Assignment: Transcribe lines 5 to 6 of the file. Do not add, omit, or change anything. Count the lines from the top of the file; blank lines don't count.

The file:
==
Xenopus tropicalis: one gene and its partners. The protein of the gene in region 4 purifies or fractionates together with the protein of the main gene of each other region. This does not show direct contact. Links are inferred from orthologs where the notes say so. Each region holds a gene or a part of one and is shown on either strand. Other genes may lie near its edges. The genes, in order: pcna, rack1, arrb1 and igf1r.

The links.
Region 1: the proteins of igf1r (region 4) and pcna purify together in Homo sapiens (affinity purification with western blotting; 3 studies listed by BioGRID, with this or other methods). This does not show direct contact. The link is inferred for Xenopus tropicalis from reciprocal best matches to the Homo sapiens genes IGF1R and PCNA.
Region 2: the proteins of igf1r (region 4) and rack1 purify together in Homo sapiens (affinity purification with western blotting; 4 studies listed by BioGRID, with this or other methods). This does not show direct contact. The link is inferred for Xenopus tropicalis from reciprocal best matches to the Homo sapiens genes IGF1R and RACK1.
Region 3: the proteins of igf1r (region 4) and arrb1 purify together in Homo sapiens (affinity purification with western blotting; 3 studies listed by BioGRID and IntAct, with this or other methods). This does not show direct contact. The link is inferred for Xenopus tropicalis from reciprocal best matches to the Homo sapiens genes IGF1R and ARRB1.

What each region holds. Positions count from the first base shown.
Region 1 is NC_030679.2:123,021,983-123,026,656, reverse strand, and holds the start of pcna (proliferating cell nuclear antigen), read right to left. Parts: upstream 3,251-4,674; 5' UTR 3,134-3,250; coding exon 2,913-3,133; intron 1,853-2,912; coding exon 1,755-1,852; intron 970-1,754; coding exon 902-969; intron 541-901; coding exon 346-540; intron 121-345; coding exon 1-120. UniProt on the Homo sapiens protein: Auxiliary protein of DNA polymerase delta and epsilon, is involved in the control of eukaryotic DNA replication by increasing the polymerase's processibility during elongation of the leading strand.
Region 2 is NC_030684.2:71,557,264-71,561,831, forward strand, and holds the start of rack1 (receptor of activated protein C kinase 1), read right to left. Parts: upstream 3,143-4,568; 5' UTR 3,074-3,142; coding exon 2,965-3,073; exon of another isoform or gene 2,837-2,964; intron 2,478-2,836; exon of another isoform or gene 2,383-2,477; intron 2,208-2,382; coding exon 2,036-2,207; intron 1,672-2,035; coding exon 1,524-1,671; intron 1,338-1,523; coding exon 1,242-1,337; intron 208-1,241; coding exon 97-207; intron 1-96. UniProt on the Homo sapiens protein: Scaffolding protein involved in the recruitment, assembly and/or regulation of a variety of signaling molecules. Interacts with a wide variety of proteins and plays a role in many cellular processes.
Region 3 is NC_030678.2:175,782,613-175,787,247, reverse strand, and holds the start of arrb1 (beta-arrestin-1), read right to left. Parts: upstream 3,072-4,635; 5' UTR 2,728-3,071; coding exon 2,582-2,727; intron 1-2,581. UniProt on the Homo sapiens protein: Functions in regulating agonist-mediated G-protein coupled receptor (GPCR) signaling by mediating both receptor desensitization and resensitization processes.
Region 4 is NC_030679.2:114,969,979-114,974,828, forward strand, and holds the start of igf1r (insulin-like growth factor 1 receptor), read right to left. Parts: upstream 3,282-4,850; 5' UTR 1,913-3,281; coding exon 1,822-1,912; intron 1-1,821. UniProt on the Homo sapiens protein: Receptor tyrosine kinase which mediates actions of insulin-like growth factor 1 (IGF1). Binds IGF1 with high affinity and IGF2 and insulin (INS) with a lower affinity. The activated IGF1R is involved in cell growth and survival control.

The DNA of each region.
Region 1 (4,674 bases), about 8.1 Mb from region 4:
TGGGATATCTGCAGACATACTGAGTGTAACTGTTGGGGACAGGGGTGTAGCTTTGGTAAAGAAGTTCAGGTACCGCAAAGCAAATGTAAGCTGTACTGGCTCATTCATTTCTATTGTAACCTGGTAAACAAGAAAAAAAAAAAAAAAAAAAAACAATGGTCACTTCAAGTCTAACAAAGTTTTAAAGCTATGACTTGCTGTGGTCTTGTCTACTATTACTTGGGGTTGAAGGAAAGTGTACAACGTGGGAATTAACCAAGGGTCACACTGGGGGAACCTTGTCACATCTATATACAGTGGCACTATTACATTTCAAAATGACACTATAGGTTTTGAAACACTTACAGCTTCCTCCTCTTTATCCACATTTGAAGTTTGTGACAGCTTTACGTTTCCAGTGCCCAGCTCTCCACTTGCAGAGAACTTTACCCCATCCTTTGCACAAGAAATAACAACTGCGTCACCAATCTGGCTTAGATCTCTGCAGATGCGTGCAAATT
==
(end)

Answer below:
Region 3: the proteins of igf1r (region 4) and arrb1 purify together in Homo sapiens (affinity purification with western blotting; 3 studies listed by BioGRID and IntAct, with this or other methods). This does not show direct contact. The link is inferred for Xenopus tropicalis from reciprocal best matches to the Homo sapiens genes IGF1R and ARRB1.

What each region holds. Positions count from the first base shown.